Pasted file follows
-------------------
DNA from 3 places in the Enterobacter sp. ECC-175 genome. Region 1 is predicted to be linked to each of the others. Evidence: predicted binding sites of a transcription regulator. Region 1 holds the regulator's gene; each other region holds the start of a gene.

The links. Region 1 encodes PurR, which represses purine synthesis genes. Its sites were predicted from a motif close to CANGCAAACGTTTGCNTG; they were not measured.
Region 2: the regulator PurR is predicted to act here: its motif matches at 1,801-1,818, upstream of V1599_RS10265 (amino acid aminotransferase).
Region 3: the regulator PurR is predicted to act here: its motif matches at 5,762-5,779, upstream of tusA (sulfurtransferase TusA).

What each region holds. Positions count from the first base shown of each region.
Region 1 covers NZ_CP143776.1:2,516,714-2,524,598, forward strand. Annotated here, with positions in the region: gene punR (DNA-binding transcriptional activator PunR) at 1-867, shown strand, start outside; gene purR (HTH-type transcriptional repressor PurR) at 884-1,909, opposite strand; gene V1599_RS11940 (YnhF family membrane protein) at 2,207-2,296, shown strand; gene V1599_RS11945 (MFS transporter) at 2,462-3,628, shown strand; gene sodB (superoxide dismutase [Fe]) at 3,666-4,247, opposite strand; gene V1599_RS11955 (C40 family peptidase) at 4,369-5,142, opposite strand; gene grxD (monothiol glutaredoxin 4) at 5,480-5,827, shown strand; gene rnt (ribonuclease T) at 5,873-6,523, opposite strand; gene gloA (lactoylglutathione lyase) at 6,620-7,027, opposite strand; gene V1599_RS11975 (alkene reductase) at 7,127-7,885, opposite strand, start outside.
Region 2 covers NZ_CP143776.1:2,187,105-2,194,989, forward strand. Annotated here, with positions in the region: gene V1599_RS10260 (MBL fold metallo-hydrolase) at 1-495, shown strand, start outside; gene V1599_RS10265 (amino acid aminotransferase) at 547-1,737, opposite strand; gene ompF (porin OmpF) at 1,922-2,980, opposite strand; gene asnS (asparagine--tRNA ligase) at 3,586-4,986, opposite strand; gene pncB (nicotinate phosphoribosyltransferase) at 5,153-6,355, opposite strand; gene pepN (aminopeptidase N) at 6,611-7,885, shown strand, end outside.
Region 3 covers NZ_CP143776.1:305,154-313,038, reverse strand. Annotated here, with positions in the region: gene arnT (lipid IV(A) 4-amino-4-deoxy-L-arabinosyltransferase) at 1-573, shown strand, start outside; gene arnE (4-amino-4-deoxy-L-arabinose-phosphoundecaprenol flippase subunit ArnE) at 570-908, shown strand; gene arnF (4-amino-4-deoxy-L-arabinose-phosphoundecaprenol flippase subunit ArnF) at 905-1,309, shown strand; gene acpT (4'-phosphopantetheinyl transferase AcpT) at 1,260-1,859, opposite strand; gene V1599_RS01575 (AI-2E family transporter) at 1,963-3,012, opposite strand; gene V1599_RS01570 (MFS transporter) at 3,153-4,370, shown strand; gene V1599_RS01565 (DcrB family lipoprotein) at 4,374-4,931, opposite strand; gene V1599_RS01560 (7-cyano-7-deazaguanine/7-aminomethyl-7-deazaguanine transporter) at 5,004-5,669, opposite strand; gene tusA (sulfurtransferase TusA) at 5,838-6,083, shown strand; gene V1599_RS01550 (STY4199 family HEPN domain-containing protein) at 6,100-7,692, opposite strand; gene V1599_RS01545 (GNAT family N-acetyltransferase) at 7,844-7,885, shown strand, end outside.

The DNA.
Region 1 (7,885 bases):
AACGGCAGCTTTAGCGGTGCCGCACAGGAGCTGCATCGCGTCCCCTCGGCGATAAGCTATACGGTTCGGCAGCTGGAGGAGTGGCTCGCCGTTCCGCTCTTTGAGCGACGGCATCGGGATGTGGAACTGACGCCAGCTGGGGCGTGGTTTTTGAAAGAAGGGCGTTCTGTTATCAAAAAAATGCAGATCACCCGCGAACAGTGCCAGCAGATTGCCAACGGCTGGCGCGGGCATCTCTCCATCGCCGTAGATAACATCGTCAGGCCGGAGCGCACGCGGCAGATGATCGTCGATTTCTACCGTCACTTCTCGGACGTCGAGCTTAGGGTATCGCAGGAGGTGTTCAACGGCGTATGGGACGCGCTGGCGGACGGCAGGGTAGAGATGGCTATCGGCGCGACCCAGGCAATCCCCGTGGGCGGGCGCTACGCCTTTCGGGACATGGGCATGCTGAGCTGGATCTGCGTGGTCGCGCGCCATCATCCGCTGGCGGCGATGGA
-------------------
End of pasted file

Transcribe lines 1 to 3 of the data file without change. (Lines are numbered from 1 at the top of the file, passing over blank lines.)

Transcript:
DNA from 3 places in the Enterobacter sp. ECC-175 genome. Region 1 is predicted to be linked to each of the others. Evidence: predicted binding sites of a transcription regulator. Region 1 holds the regulator's gene; each other region holds the start of a gene.

The links. Region 1 encodes PurR, which represses purine synthesis genes. Its sites were predicted from a motif close to CANGCAAACGTTTGCNTG; they were not measured.
Region 2: the regulator PurR is predicted to act here: its motif matches at 1,801-1,818, upstream of V1599_RS10265 (amino acid aminotransferase).